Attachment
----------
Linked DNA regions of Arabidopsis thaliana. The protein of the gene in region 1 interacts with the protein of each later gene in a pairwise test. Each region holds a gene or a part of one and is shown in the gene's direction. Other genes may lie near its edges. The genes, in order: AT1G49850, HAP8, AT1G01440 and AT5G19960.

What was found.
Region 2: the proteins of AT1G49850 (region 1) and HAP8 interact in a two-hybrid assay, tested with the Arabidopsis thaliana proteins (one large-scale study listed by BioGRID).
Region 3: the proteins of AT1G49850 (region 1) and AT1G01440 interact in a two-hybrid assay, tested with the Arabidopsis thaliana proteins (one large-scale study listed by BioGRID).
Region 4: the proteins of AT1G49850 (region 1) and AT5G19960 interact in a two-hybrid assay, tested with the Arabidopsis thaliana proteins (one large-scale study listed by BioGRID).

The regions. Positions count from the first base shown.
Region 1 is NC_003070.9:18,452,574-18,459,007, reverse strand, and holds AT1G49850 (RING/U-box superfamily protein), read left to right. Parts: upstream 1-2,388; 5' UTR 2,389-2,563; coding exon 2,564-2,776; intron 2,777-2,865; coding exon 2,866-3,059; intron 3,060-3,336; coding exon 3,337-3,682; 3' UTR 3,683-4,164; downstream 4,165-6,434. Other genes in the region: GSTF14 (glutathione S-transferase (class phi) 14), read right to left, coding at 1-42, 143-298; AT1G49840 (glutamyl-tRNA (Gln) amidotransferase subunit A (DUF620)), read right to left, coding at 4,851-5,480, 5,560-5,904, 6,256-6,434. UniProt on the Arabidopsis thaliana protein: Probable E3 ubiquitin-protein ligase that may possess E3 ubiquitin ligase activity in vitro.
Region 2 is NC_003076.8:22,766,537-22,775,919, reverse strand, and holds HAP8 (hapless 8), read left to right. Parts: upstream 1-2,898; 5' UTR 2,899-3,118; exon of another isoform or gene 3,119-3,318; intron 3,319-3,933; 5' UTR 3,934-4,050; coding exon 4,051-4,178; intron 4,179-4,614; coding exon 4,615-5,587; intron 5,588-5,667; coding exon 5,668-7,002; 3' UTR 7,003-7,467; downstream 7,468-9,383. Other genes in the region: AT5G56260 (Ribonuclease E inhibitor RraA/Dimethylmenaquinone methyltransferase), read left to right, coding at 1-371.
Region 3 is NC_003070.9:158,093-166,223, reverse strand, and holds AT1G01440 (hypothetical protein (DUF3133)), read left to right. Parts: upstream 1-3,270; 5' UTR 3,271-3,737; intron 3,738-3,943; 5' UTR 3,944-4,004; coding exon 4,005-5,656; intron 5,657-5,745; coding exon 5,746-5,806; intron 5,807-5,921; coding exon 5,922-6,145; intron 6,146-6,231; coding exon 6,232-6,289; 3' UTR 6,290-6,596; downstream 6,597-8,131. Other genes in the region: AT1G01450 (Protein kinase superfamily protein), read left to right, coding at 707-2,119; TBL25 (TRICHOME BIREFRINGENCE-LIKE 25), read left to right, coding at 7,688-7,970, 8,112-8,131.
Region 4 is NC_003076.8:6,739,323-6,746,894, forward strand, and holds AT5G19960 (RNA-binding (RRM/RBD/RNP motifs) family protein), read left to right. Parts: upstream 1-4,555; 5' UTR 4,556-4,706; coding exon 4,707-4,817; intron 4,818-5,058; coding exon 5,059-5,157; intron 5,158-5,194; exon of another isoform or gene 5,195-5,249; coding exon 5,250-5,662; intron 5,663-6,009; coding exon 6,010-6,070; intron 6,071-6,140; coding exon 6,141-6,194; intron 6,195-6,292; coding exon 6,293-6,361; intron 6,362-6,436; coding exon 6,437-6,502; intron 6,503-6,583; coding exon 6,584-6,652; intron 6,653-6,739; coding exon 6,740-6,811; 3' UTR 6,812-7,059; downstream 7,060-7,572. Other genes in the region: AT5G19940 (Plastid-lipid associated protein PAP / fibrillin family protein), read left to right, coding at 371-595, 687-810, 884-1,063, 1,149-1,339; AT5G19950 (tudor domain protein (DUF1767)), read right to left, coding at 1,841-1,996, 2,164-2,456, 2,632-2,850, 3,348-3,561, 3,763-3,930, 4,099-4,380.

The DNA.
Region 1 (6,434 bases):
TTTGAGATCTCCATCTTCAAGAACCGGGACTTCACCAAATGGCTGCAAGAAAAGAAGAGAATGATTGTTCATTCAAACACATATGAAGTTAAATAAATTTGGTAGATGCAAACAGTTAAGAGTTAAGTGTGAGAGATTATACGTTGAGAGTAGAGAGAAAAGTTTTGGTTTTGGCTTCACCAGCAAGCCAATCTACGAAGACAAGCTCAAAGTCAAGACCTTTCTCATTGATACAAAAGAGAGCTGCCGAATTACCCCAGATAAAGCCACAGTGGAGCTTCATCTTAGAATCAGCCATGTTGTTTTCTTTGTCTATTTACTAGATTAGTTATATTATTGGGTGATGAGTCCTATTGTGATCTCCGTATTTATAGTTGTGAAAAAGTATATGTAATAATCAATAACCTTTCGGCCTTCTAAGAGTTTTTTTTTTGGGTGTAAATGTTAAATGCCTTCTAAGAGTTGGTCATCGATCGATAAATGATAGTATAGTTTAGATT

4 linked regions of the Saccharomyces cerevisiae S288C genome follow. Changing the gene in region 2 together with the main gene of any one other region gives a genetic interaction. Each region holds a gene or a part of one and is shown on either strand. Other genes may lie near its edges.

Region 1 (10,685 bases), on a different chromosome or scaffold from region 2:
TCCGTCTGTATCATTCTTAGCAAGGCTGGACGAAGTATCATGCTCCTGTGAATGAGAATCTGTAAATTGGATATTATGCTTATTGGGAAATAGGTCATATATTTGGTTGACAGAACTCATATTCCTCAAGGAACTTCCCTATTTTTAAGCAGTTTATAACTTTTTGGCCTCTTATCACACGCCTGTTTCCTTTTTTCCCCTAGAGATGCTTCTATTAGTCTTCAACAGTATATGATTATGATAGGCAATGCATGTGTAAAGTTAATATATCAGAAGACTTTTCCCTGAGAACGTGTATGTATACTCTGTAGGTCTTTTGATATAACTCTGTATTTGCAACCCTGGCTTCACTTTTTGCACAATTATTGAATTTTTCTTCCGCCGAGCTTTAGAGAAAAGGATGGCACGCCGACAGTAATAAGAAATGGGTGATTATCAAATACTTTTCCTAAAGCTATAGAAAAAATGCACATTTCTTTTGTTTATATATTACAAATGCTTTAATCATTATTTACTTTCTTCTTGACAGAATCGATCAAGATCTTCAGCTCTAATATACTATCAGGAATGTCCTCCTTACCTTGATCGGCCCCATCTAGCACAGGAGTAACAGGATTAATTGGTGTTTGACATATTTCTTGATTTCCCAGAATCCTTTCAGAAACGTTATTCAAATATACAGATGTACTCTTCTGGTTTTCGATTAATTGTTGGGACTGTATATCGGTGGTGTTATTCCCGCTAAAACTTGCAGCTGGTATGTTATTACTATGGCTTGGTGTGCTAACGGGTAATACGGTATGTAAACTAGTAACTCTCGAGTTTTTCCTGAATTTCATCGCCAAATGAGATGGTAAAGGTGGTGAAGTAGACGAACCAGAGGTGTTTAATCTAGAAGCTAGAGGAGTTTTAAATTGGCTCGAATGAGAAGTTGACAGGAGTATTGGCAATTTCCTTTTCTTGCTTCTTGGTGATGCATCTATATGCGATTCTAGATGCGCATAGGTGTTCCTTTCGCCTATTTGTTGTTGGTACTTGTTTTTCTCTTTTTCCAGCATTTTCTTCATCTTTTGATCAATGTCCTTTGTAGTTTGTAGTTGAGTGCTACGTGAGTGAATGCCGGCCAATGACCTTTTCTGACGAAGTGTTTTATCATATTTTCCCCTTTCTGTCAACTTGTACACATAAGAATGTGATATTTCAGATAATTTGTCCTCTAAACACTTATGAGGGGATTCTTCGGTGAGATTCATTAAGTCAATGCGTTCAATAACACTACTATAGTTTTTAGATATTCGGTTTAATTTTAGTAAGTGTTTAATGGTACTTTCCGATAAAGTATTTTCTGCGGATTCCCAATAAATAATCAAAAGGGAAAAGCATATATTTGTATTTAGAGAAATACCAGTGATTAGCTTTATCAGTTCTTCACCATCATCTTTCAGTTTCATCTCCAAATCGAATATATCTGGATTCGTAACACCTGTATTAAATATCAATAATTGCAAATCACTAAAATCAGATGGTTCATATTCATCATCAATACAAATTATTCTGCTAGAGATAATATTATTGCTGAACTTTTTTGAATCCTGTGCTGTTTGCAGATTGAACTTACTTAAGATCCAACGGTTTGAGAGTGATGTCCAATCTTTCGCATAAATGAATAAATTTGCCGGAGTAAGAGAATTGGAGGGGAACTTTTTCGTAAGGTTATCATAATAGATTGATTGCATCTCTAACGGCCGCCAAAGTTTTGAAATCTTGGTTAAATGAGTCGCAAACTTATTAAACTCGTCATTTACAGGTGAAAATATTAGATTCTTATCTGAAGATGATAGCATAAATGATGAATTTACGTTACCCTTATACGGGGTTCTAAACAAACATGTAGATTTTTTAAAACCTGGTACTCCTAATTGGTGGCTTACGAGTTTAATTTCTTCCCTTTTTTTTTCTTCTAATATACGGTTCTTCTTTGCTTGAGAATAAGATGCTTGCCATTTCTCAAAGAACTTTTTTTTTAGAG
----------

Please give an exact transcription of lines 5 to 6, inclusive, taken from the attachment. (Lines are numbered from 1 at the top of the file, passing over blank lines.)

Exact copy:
Region 4: the proteins of AT1G49850 (region 1) and AT5G19960 interact in a two-hybrid assay, tested with the Arabidopsis thaliana proteins (one large-scale study listed by BioGRID).

The regions. Positions count from the first base shown.